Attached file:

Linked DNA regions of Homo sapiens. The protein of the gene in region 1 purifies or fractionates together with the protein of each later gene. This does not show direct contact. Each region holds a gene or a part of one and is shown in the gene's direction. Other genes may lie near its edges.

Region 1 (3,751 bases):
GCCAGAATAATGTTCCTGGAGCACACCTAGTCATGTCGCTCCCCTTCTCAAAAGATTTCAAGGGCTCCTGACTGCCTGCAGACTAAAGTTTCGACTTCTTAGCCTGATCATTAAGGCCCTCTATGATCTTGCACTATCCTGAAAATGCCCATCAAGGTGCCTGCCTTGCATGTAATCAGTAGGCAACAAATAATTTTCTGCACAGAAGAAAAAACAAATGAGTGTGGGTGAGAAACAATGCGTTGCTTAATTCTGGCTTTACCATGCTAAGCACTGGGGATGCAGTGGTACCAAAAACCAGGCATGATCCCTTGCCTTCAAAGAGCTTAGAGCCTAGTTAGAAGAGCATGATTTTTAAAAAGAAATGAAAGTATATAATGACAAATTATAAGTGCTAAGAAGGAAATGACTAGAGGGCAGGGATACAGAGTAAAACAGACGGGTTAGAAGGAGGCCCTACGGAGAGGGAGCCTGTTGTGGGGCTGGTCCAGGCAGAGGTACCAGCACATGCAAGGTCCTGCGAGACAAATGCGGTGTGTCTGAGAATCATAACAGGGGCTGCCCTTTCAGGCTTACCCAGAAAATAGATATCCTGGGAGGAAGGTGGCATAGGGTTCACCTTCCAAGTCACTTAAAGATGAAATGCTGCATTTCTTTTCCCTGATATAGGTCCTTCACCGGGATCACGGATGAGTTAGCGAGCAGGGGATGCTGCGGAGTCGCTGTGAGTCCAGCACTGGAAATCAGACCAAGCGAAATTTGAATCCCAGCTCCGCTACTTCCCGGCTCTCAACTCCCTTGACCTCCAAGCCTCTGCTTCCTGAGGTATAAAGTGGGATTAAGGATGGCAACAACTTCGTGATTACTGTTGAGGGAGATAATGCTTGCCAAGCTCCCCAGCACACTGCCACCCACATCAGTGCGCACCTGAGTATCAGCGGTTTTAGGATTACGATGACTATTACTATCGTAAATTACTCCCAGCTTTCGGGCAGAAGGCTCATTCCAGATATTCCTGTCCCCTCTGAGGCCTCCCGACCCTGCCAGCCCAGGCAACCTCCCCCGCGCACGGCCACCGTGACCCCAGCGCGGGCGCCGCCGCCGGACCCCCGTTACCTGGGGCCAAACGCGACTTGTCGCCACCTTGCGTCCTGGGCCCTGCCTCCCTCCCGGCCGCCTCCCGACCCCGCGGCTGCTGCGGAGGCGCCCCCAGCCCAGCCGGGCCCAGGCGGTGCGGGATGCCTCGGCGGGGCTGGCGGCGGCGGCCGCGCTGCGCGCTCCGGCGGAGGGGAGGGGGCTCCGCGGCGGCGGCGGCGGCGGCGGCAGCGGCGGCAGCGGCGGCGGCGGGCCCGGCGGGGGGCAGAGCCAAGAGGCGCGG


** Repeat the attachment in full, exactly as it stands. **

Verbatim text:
Linked DNA regions of Homo sapiens. The protein of the gene in region 1 purifies or fractionates together with the protein of each later gene. This does not show direct contact. Each region holds a gene or a part of one and is shown in the gene's direction. Other genes may lie near its edges.

Region 1 (3,751 bases):
GCCAGAATAATGTTCCTGGAGCACACCTAGTCATGTCGCTCCCCTTCTCAAAAGATTTCAAGGGCTCCTGACTGCCTGCAGACTAAAGTTTCGACTTCTTAGCCTGATCATTAAGGCCCTCTATGATCTTGCACTATCCTGAAAATGCCCATCAAGGTGCCTGCCTTGCATGTAATCAGTAGGCAACAAATAATTTTCTGCACAGAAGAAAAAACAAATGAGTGTGGGTGAGAAACAATGCGTTGCTTAATTCTGGCTTTACCATGCTAAGCACTGGGGATGCAGTGGTACCAAAAACCAGGCATGATCCCTTGCCTTCAAAGAGCTTAGAGCCTAGTTAGAAGAGCATGATTTTTAAAAAGAAATGAAAGTATATAATGACAAATTATAAGTGCTAAGAAGGAAATGACTAGAGGGCAGGGATACAGAGTAAAACAGACGGGTTAGAAGGAGGCCCTACGGAGAGGGAGCCTGTTGTGGGGCTGGTCCAGGCAGAGGTACCAGCACATGCAAGGTCCTGCGAGACAAATGCGGTGTGTCTGAGAATCATAACAGGGGCTGCCCTTTCAGGCTTACCCAGAAAATAGATATCCTGGGAGGAAGGTGGCATAGGGTTCACCTTCCAAGTCACTTAAAGATGAAATGCTGCATTTCTTTTCCCTGATATAGGTCCTTCACCGGGATCACGGATGAGTTAGCGAGCAGGGGATGCTGCGGAGTCGCTGTGAGTCCAGCACTGGAAATCAGACCAAGCGAAATTTGAATCCCAGCTCCGCTACTTCCCGGCTCTCAACTCCCTTGACCTCCAAGCCTCTGCTTCCTGAGGTATAAAGTGGGATTAAGGATGGCAACAACTTCGTGATTACTGTTGAGGGAGATAATGCTTGCCAAGCTCCCCAGCACACTGCCACCCACATCAGTGCGCACCTGAGTATCAGCGGTTTTAGGATTACGATGACTATTACTATCGTAAATTACTCCCAGCTTTCGGGCAGAAGGCTCATTCCAGATATTCCTGTCCCCTCTGAGGCCTCCCGACCCTGCCAGCCCAGGCAACCTCCCCCGCGCACGGCCACCGTGACCCCAGCGCGGGCGCCGCCGCCGGACCCCCGTTACCTGGGGCCAAACGCGACTTGTCGCCACCTTGCGTCCTGGGCCCTGCCTCCCTCCCGGCCGCCTCCCGACCCCGCGGCTGCTGCGGAGGCGCCCCCAGCCCAGCCGGGCCCAGGCGGTGCGGGATGCCTCGGCGGGGCTGGCGGCGGCGGCCGCGCTGCGCGCTCCGGCGGAGGGGAGGGGGCTCCGCGGCGGCGGCGGCGGCGGCGGCAGCGGCGGCAGCGGCGGCGGCGGGCCCGGCGGGGGGCAGAGCCAAGAGGCGCGG